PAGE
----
It all started with a phone call, as these things often do. It was the 2nd of September, and as I was checking the calls left on the answer machine, I came across a message that sounded urgent. It appeared that the callers’ partner was a pilot of a small plane that was kept in an airfield, the runway of which was basically a field with the grass kept short by an industrial-sized lawn mower. That day, the mower had accidentally run over a group of baby rabbits (or hares, the lady was not sure which), and she did not know what to do. Apparently the mower had struck 4 babies, two of which were killed almost instantly, one ran away (perhaps injured, perhaps not) and one stayed put in sheer terror, and it was this one that ended up in a box in the lady’s kitchen. She went to a local pet shop to find out what she should do with it, and was advised to contact me here at CottonTails®.
By this stage it was getting late, so I suggested that the lady put baby and box (lined with pulled grass) somewhere quiet and warm overnight and to bring it to me in the morning if it was still alive. To be honest I was not expecting the door bell to ring, as most cases like this sadly pass away from shock within hours. I was also expecting a young rabbit, as I have only once had a brown hare come into the rescue in almost 20 years of running CottonTails®, and that was handed in from someone who had accidentally hit it with their car. That one lasted about 20 minutes, and there was nothing I could do.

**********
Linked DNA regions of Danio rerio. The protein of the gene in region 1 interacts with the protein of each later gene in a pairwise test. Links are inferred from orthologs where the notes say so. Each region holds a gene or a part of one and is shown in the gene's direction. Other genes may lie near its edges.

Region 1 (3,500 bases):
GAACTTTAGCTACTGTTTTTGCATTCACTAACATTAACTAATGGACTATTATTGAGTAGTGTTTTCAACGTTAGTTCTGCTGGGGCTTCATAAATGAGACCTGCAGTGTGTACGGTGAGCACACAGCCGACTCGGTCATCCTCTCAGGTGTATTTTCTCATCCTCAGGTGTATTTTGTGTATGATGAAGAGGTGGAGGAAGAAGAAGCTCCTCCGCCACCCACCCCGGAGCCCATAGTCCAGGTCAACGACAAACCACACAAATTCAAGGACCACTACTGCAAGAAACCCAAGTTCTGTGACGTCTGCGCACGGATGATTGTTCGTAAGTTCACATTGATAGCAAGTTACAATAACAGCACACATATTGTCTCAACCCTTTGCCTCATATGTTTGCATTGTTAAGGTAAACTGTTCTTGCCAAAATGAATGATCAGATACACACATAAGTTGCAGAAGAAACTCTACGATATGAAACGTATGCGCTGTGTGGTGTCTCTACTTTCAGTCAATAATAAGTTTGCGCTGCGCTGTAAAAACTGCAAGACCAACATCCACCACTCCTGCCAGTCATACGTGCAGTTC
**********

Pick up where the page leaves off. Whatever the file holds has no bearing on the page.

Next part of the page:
The next morning arrived and, to my surprise the lady did indeed turn up with the rabbit/hare in the boot of the car. I decided to examine it there as a precaution before bringing it in, just in case it was a rabbit with myxomatosis, but when I cautiously opened the box it was apparently immediately I was dealing with a hare after all, a tiny little leveret cowering in the corner!
I was aware that the leveret had not had any food for over 36 hours, so the first thing I had to do was prepare some kitten milk for him. I decided to use Beaphar Kitty Milk (made up at a concentration of 1 flat scoop to 15mls cooled boiled water) and add in the probiotic Avipro Plus (1 flat scoop to 100mls milk). I have hand-reared many baby rabbits over the years, so was not surprised that the leveret only took a small amount during this first feed.
I settled him down in a small inside cage with a towel draped over the top to give him some security, and placed him in the kitchen where he was warm. Leverets are born fully furred with their eyes open so don’t really need heated pads, unlike rabbits that are born naked and blind and rely on mum’s pulled fur and their siblings to keep them warm. He weighed 128grams, and fitted easily into the palm of my hand.